I'm not sure what I think about this book. Sometimes I felt the writer was on an ego trip. However I kept reading because I felt there had to be more to it. Read more
Published 2 months ago by Mary Payne mary payne
4.0 out of 5 stars Real life
Excellent book, well written and thoughtful. Also timeless. A real life look at real life everyday Christianity.
Published 2 months ago by H Crittenden
5.0 out of 5 stars Five Stars
Published 3 months ago by Natalie
5.0 out of 5 stars Doesn't try to be anything it's not
I loved this book because I found that I have so much in common with the author, he could have been me. Read more
Published 8 months ago by K. Stephenson
5.0 out of 5 stars It's as if he is talking to you!
I recommend this book to anyone and everyone.
It's not a taxing read although can be a little depressing at times, but persevere and you will be rewarded!
Published 12 months ago by LadyJade
5.0 out of 5 stars lternative
Miller is just a tonic for those who hate traditional fundamental evangelical Christianity. Alternative, real, challenging and a great read for anyone really searching.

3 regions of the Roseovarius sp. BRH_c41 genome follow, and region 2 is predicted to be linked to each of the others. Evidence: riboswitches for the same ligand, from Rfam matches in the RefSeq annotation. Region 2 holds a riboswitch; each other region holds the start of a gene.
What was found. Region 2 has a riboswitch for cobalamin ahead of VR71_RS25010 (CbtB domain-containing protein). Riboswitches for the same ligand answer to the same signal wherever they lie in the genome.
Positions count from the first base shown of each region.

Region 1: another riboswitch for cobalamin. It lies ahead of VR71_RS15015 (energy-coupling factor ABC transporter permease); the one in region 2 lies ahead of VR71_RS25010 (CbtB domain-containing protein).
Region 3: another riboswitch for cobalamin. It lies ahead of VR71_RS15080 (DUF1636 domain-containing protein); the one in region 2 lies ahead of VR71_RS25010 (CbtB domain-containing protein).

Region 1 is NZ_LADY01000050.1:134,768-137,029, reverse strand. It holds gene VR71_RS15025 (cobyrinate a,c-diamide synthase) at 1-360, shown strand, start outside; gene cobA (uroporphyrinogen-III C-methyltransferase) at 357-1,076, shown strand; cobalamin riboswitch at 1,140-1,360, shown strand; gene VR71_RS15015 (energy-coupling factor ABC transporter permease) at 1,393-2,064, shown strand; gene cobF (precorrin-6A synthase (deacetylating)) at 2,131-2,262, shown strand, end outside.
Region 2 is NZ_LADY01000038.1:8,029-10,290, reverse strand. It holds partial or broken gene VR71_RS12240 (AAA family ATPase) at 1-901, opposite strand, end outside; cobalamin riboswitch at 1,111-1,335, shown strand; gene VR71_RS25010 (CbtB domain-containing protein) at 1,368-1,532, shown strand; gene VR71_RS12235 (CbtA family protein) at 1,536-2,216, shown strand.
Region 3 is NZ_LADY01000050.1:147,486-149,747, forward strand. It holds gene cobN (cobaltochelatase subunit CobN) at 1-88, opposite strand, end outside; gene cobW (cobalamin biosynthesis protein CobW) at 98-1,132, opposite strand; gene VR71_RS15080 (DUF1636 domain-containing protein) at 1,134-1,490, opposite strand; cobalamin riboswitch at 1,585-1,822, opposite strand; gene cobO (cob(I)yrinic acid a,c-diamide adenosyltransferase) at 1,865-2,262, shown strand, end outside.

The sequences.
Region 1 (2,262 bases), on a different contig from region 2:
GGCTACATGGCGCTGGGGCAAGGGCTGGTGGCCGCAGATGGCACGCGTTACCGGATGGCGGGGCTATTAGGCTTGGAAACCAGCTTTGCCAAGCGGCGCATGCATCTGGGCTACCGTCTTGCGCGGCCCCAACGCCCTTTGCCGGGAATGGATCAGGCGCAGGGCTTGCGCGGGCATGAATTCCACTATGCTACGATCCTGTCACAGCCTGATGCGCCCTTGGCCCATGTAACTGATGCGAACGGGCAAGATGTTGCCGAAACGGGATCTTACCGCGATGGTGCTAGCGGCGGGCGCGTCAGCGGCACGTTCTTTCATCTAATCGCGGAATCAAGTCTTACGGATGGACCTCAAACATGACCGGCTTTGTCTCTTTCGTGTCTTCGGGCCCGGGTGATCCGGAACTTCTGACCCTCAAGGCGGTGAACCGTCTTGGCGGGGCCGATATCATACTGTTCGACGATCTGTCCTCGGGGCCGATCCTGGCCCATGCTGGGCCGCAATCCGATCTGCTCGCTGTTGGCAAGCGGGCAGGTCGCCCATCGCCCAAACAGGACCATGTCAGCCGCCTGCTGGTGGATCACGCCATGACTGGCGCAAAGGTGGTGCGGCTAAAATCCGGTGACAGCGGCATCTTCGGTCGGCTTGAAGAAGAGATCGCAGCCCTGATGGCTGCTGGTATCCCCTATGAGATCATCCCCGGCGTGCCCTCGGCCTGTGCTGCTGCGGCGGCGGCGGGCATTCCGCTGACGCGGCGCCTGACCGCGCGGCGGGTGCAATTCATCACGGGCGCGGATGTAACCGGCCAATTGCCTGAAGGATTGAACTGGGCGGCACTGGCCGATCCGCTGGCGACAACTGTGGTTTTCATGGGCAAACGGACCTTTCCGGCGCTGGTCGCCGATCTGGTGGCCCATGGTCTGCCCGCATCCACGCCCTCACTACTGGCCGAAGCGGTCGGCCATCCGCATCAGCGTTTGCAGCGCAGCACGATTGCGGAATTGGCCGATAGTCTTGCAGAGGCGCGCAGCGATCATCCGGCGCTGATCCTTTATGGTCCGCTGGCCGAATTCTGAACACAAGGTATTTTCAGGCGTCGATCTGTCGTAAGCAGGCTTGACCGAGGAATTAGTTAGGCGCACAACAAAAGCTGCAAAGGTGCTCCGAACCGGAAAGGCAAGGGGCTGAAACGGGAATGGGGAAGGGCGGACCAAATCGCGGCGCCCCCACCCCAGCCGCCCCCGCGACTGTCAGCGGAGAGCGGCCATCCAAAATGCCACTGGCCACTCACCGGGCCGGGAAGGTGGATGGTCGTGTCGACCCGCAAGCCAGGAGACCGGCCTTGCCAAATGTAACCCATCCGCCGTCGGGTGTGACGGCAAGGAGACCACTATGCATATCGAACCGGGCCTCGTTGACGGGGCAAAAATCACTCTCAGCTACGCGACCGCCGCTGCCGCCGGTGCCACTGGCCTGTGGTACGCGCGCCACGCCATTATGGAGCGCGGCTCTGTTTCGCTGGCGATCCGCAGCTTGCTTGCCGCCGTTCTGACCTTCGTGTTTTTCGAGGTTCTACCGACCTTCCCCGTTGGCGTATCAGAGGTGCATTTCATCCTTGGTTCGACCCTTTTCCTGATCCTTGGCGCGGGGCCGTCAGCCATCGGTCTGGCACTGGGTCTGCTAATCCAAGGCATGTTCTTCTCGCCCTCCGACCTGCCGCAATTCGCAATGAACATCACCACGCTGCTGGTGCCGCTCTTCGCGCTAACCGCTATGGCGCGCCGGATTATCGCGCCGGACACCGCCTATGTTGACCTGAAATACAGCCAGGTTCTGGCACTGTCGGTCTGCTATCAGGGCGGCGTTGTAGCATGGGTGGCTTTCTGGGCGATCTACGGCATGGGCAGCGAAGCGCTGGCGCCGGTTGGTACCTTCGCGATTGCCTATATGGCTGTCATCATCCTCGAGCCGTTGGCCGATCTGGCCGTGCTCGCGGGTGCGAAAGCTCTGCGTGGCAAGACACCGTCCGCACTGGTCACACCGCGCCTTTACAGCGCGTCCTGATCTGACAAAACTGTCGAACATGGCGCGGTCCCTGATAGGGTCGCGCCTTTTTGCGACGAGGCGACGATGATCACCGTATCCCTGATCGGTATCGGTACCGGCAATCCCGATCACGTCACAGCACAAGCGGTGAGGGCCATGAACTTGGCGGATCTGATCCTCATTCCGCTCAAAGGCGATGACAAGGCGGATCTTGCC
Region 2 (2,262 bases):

Published 17 months ago by Bonzo
4.0 out of 5 stars Really good!
Blue like Jazz reads almost effortlessly without loosing spiritual depth or attempting to shove personal doctrine. Great book both for Christians and non Christians. Loved it!
Published 18 months ago by Yemi O
5.0 out of 5 stars Excellent book
I Loved the style, honesty and humour. A great and profound book. Looking forward to reading more from the author
Published 20 months ago by Mrs L H Norcross
3.0 out of 5 stars Blue Like Jazz
Harder to read than expected. But a good book overall, more something to dip in and out of really I suppose
Published 22 months ago by SGeraghty